Safe and convenient medication disposal options available from ANTHCSeptember 23, 2019
In 2017, there were 102 overdose deaths involving opioids throughout the state of Alaska—a rate of 13.9 per 100,000 persons. Prescription opioids (such as hydrocodone, oxycodone and morphine) are prescribed by doctors to treat moderate to severe pain. However, they have serious risks and side effects, including dependency, addiction, overdose and accidental poisoning.
In order to assist in the prevention of substance misuse and accidental poisoning, Alaska Native Tribal Health Consortium now provides free medicine disposal products through the iknowmine website.
Safe medicine storage includes:
- Keeping medications in original containers, which should have a label with name of person prescribed, medication name, instructions for use, and expiration date.
- Keeping medication out of reach of children, and if necessary in locked boxes
- Keeping refrigerated medication separate from food
Safe medicine disposal includes:
- Neutralizing medicine using Deterra® drug deactivation bags or buckets
- Returning unused medications to your local pharmacy
- Medication mail back programs
The freemedication deactivation bags and buckets are available to individuals, Tribal organizations and health clinics throughout Alaska. To view and order available products go to www.iknowmine.org/safe-medicine. Deterra products are available in multiple sizes, are effective in deactivating drugs and are safe to throw away in your local landfill or dump. Deactivating medications using Deterra is a great solution to safely dispose of old, expired, or unused medicines and can easily be implemented in rural, remote villages or larger cities. By reducing unintended access to drugs and alcohol in our homes, we help keep our families and communities safe. Lock up your drugs and alcohol products. If medicines are unused or expired, please take time to dispose of them in a safe way.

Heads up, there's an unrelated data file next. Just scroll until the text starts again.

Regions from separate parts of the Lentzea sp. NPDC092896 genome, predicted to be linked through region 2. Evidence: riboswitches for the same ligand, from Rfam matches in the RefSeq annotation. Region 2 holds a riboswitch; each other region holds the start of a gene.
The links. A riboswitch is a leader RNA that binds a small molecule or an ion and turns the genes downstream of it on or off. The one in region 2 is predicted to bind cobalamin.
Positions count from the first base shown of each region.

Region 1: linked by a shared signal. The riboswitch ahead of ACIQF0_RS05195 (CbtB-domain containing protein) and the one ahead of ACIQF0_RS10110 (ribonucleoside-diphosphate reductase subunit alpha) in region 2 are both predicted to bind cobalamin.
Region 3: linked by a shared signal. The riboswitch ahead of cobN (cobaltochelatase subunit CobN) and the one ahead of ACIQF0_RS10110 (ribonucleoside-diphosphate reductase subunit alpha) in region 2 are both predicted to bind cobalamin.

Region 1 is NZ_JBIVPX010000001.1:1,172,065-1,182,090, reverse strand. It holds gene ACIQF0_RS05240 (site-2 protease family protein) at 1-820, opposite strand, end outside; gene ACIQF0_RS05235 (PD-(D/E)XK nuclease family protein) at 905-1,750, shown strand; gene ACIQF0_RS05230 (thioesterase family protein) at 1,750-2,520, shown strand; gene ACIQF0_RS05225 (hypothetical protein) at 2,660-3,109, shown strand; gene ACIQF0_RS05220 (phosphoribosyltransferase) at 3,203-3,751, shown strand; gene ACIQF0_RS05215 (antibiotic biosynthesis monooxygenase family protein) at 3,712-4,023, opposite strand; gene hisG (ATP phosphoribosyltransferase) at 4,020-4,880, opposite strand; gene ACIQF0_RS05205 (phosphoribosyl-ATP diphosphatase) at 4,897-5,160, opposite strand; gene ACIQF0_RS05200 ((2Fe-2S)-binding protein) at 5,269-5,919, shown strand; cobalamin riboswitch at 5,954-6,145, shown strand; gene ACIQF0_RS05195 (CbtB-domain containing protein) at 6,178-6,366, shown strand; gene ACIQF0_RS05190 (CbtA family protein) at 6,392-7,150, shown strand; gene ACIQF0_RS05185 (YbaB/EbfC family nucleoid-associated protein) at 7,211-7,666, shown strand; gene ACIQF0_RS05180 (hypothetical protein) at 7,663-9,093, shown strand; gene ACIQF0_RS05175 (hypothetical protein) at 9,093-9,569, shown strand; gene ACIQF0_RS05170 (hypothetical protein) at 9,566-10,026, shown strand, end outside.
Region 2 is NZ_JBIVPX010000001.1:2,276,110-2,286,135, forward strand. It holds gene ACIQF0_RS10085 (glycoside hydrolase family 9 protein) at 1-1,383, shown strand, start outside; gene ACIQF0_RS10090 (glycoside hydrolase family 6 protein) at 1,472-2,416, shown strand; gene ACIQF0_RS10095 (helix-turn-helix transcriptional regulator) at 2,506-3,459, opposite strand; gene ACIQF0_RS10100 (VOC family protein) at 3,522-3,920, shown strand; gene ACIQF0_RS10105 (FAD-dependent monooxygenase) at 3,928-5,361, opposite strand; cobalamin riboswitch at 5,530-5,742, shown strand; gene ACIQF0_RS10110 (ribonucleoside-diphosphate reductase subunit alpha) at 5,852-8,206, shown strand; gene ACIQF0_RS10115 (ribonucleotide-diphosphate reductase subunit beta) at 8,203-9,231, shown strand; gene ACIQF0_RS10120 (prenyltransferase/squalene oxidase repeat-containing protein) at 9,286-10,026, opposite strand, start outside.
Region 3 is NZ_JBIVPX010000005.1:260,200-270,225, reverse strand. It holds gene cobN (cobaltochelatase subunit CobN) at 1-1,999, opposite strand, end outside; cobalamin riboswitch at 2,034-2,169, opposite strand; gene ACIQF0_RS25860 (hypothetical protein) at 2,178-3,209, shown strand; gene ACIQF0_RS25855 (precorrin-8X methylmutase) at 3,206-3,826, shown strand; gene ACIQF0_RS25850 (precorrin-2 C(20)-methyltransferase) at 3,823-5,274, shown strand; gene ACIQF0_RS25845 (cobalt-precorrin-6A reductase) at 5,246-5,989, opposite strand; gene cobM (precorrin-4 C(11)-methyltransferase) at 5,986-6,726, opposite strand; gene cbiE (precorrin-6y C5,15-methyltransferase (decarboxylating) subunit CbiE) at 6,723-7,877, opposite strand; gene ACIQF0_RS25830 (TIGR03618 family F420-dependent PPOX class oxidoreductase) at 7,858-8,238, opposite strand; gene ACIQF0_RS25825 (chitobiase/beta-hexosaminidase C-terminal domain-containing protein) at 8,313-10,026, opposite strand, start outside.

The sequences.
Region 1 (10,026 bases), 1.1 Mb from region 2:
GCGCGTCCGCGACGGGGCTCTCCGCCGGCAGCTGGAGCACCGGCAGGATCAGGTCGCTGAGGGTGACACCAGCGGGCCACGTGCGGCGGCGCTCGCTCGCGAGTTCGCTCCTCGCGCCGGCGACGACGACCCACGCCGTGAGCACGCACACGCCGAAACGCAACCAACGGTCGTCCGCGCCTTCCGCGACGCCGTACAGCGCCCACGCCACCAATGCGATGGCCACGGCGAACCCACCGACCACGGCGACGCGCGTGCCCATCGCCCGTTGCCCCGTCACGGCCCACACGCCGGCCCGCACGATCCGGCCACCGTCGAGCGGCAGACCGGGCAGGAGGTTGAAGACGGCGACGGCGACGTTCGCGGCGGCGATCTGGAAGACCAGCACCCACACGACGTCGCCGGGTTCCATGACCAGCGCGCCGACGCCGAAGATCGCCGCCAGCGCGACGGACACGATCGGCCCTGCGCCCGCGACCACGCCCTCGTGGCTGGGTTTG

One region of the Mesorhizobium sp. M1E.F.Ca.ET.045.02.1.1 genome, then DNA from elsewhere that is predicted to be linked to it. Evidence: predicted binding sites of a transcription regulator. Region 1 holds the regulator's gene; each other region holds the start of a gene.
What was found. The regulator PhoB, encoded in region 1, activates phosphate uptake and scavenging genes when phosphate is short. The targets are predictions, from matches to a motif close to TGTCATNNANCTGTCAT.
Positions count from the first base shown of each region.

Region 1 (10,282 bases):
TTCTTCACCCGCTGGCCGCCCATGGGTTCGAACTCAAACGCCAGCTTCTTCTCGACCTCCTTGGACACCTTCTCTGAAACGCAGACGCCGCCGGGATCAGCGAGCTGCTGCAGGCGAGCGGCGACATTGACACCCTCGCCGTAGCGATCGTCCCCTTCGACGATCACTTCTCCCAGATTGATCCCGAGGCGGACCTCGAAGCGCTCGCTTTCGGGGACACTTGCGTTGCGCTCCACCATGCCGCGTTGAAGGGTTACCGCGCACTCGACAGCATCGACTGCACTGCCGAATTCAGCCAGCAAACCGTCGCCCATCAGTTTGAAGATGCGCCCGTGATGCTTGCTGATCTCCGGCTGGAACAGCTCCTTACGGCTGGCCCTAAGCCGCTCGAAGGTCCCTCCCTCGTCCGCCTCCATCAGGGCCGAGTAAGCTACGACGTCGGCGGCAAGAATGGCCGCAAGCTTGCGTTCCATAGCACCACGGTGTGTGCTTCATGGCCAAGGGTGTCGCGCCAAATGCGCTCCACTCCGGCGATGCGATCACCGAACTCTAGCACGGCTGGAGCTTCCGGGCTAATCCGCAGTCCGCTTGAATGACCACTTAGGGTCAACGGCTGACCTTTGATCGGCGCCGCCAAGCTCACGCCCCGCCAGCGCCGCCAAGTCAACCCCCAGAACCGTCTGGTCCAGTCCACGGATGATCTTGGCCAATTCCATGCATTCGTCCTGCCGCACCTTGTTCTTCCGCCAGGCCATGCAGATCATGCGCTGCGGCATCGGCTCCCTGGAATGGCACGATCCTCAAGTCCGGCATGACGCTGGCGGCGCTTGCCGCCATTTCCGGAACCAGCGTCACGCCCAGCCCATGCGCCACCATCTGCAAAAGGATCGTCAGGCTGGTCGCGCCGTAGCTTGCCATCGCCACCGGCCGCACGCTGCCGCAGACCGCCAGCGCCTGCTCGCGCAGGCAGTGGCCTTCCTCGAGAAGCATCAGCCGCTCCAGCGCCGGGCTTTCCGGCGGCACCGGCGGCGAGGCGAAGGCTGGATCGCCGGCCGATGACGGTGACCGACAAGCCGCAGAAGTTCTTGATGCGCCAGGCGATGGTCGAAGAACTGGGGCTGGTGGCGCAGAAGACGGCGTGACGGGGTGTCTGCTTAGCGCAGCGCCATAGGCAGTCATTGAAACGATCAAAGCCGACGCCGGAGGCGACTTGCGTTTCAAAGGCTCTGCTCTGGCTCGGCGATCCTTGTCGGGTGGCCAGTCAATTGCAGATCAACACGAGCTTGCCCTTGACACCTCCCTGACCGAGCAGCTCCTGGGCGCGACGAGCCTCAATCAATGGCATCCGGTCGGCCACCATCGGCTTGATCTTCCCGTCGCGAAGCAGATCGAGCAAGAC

About opioid misuse
Anyone who takes prescription opioids can develop dependency or addiction. Addiction is a chronic, yet treatable medical condition involving changes to brain circuits that are involved in reward, stress, and self-control. Opioid addiction is characterized by a powerful, compulsive urge to use opioid drugs, even when they are no longer medically required. Individuals who experience addictive behaviors may prioritize getting and using these drugs over other activities in their lives, often negatively affecting their professional and personal relationships.
Opioids change the chemistry of the brain, which can lead to tolerance. Over time an individual’s dose needs to be increased in order to achieve the same effects. Taking opioids over a long period of time produces dependence, such that when people stop taking the drug, they have physical and psychological symptoms of withdrawal. Dependence is not the same as addiction; although individuals who take opioids for an extended period of time will become dependent, not everybody will also experience the compulsive, continuing need for the drug that characterizes addiction.
When prescribed by a provider and taken properly, opioids can help us heal. Keeping medications securely stored and properly disposed of after use are the best ways to prevent dependency, addiction, overdose, and accidental poisoning.
ANTHC’s Substance Abuse Prevention Initiative is committed to assisting rural Alaskan communities develop local solutions to address and prevent the misuse of drugs and alcohol. These items are part of a larger group of resources that community members and providers can access to promote safe medicine use, healthy homes and communities. If you or someone you know is misusing prescription drugs, visit: https://www.samhsa.gov/find-help/national-helpline or call 1-800-662-HELP (4357).